You Can Negotiate Working From Home: Here Are Some Tips

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The pandemic allowed more workers than ever to experience the benefits of working from home. Some didn’t want to go back, leading to a need to negotiate working from home.

It’s on the minds of many, as one Gallup poll found 90% of those who can work from home don’t want to work in an office full time. Most are OK with a hybrid working arrangement.

If you’re one of the many employees impacted by return-to-office mandates, what can you do to negotiate working from home? We’ll take a look at your options, as well as what you can do to request work-from-home days when you’re looking for a new job.

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 Why Should You Negotiate Working from Home?

Before searching for work-from-home jobs or asking your current employer for flexibility, ask yourself if that’s what you really want. While there are many benefits, remote workers report having trouble connecting with coworkers. It can also mean fewer mentorship opportunities for younger workers.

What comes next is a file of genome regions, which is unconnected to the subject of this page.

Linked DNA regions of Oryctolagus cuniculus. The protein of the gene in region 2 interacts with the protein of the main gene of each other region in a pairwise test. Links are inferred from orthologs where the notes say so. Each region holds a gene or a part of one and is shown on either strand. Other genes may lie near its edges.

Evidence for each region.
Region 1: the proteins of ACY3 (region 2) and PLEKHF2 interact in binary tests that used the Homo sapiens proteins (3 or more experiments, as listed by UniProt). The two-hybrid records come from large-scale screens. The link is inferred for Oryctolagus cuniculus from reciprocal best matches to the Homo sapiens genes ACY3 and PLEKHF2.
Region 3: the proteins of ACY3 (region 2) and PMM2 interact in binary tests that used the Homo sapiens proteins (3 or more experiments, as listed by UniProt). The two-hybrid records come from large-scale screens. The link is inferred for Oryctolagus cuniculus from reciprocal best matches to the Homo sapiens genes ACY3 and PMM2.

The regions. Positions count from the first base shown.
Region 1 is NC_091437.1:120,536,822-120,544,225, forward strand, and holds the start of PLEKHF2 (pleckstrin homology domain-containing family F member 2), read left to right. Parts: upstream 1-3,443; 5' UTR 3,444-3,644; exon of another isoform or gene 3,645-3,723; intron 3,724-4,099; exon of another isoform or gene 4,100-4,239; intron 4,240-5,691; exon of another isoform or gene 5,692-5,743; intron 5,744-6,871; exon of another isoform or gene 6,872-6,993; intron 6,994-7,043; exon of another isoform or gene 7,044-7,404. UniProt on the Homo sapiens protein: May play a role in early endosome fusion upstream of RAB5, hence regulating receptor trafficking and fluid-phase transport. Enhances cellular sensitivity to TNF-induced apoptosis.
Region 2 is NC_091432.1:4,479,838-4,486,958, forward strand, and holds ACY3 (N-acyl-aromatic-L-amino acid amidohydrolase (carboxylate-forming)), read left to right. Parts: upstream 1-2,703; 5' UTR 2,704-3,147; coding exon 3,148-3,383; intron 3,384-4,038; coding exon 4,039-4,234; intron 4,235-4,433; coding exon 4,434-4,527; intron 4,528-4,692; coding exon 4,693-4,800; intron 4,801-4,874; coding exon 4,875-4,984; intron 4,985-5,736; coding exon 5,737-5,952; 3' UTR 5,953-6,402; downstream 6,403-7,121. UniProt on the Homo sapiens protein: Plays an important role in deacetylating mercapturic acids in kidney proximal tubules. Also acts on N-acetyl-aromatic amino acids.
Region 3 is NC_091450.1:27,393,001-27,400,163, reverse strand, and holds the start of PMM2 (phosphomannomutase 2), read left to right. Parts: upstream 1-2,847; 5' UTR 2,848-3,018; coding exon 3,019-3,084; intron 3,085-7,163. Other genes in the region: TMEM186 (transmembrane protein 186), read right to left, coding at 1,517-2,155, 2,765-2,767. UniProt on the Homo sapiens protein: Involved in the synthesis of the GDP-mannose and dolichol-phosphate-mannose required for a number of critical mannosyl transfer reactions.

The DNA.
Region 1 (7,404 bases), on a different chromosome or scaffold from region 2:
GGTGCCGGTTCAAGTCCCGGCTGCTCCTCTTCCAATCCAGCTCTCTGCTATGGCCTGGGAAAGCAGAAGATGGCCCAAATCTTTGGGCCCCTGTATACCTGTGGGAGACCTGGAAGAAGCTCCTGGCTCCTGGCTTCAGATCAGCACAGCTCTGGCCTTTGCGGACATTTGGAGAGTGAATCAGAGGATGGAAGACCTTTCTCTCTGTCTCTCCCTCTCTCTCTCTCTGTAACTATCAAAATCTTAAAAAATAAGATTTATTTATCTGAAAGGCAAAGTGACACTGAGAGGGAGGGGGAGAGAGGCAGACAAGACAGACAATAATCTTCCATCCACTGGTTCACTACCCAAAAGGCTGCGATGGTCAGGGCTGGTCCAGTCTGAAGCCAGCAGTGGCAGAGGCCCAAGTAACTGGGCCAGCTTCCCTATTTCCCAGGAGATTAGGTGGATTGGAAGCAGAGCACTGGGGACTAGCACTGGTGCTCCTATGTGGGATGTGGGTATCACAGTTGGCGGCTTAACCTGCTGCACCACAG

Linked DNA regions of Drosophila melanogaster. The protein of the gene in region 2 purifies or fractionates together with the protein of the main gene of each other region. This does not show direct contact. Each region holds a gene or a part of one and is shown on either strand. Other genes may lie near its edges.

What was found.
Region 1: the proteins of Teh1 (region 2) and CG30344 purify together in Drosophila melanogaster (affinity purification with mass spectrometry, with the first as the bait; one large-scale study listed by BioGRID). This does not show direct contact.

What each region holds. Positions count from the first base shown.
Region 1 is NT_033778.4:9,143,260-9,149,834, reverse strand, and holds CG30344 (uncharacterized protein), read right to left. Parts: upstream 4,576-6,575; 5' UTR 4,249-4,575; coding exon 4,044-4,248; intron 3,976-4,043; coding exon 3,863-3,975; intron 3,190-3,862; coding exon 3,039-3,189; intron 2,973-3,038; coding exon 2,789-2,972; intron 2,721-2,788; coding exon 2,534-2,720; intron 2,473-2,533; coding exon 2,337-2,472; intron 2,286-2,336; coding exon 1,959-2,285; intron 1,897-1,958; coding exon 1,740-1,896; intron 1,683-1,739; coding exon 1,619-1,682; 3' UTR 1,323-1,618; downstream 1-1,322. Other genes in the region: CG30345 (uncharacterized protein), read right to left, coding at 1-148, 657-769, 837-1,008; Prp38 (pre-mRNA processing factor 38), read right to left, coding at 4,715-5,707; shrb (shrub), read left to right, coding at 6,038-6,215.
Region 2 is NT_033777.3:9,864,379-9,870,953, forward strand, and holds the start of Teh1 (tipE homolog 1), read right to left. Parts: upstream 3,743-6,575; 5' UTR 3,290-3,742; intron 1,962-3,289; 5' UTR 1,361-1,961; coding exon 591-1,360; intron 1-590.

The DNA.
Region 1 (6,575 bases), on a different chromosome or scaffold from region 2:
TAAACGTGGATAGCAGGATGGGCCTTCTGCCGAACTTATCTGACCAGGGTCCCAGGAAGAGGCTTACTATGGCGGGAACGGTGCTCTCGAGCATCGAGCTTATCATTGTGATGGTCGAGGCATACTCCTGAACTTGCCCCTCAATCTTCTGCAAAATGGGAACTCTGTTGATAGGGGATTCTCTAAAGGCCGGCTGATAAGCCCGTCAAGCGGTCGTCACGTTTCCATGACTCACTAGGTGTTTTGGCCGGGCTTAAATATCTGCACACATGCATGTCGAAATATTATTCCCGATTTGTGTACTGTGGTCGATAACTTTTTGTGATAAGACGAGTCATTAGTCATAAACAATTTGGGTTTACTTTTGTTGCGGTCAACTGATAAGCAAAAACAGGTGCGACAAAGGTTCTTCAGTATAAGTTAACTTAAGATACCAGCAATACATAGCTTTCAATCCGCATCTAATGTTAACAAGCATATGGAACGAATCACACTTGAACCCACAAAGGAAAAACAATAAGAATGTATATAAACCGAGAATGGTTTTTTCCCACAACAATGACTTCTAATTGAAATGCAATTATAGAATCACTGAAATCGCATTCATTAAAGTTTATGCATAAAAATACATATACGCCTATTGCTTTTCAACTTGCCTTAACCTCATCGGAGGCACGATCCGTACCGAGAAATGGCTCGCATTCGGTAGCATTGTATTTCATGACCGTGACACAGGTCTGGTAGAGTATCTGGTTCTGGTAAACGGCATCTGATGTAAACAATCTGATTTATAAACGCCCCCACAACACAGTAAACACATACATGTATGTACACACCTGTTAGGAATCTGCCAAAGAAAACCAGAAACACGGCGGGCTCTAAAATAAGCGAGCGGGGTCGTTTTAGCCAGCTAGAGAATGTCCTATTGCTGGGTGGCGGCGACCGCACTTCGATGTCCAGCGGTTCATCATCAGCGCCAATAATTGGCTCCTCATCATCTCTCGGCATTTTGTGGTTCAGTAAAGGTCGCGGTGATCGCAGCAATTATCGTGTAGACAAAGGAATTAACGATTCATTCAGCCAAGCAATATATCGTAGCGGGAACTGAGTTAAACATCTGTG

Still, there are plenty of reasons to work from home one or more days a week. You’ll save time and money on commuting and avoid typical office distractions. There are distractions at home, too, which is why some people feel more productive in an office.

Once you have realistic expectations of remote work, you can look for an employer that offers the flexibility you need. Or, get your current employer to let you work from the couch sometimes.

How to Negotiate Working from Home

Whether you’re searching for work-from-home positions or you want to shift the structure of your current job, the art of negotiation plays an important role. Here are some expert tips on convincing your boss to allow remote work.

1. Research Potential Employers

The best time to negotiate work-from-home days is before you have the job. You can skip applying for positions that require an office presence, but Elev8 Coaching and Resumes owner Lisa Dupras warns against that. Some of her clients have successfully negotiated working from home when a job was labeled as on-site.